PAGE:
We strongly recommend completely pest-proofing your coop, whether you’re dealing with predators yet or not. You never know when they may be an issue in the future, and you know what they say – prevention is better than cure!
Once they’re protected from the small stuff, there are a few other rules of thumb that can help ensure your chickens are in safe hands.
Elevate Your Coop
Building your coop with a raised foundation can easily deter many smaller predators, especially those who chew through wood or dig under a floor (5).
Raising coop enclosures off the ground can discourage animals from sneaking underneath to steal eggs and young. Make sure the bottom of the coop is structurally sound.
If it is even slightly higher than the ground, many predators will leave it alone.
Consider Getting A Bird-Friendly Protector
This one came up several times during our list, and with good reason!
A domestic cat, or dog, or other pet that knows (or can be trained) not to eat your chickens can be a great help in the battle to protect your flock. The main problem is making sure they actually do their job and don’t just wander off, leaving the flock unattended.
Still, having guardian dogs and other pet protectors around can help minimize the damage, even if they’re only on duty part of the time!
Cover Your Openings
Don’t forget to cover the openings of your coop and run too. Use very small, fine mesh — we’re talking ½” wide holes or even smaller — to cover any holes or points of entry for a potential pest. This includes things like windows, doors, and any other holes.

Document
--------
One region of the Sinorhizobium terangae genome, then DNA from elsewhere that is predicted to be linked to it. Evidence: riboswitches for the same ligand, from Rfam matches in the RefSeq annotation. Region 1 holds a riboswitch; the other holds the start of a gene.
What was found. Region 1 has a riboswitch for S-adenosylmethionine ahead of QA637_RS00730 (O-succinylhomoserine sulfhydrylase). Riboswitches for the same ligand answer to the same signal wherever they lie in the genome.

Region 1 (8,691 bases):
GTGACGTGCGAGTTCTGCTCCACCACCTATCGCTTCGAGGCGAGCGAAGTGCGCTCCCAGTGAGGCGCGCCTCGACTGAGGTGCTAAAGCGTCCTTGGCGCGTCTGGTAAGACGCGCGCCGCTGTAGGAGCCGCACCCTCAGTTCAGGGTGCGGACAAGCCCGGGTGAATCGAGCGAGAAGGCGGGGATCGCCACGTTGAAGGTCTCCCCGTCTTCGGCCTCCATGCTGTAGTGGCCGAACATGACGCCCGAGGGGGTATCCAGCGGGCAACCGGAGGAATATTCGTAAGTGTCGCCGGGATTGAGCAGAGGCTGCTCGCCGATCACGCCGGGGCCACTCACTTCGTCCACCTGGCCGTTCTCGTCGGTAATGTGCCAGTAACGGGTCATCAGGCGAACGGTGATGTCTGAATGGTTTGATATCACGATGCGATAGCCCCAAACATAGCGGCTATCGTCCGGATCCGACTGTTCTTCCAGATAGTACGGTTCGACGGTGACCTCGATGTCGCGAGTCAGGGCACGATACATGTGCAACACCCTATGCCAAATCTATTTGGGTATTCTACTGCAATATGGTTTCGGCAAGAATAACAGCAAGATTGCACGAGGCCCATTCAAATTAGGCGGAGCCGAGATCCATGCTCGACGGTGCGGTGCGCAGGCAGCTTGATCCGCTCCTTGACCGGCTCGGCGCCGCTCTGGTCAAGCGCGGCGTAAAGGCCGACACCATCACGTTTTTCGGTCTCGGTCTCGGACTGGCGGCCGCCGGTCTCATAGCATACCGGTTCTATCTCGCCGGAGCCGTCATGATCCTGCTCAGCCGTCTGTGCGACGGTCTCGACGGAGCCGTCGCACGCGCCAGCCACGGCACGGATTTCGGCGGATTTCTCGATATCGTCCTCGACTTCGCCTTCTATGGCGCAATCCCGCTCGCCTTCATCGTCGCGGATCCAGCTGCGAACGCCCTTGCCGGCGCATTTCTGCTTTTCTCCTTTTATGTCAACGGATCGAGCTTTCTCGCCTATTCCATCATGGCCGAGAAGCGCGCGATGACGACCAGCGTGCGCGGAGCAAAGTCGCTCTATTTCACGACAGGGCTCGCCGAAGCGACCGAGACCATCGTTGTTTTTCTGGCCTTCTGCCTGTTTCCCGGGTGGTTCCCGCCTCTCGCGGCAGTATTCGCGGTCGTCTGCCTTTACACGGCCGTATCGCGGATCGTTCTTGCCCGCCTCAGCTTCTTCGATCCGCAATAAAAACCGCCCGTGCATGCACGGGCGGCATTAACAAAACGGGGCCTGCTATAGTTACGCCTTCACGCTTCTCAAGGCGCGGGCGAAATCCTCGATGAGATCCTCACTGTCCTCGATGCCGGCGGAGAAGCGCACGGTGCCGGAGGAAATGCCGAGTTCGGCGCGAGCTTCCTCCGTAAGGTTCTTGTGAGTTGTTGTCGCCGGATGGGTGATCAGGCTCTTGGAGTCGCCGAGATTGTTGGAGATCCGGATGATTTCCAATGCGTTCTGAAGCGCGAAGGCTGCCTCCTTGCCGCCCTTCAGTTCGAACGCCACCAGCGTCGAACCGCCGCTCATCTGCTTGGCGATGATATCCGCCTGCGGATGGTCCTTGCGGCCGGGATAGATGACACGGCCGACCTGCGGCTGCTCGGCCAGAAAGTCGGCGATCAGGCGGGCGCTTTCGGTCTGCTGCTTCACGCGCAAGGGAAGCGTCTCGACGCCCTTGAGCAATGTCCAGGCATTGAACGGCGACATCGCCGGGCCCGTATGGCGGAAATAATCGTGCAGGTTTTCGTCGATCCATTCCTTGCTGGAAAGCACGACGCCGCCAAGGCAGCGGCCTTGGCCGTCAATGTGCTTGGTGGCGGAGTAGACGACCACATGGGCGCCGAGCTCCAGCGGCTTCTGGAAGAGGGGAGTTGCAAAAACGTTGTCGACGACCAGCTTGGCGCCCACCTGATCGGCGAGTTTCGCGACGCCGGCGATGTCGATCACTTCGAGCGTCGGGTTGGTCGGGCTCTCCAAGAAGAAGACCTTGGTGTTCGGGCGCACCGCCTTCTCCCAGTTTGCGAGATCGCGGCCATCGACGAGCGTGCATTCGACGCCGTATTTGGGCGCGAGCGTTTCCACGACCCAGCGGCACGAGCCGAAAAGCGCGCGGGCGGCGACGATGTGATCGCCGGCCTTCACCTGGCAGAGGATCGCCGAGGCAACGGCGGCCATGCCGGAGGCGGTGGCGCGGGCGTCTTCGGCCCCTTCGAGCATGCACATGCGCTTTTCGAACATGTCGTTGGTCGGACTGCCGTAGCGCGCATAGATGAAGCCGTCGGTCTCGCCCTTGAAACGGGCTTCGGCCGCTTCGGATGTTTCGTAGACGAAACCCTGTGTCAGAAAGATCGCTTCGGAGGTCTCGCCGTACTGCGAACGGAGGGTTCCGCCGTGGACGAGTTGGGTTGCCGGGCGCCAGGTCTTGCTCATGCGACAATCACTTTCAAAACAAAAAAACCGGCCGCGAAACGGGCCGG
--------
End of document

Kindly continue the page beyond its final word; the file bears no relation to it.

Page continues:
You don’t want to use a chicken wire with wider holes. Predators like the raccoon can fit their hands through the wire, grabbing the neck or head of your chicken.
Install A Predator Apron
If the floor is just dirt and, predators can burrow under and reach your floc. To prevent this, you can put a mesh around the exterior base — something called a predator apron — to keep animals from burrowing in under the fence.
Here’s a great video tutorial on how to properly install a predator apron:
Try A Spray Or Light Option
These can be hit or miss, but there are plenty of options available. You can get a pee spray that uses urine from predators such as wolves to deter animals from getting too close.
There are also light systems available that create the appearance of an animal’s eyes. This can strike fear in a predator and send them scampering back where they came from with an empty belly. If you don’t have a commercial anti-predator lighting budget, you can repurpose unused CDs or DVDs and hang them up around the property.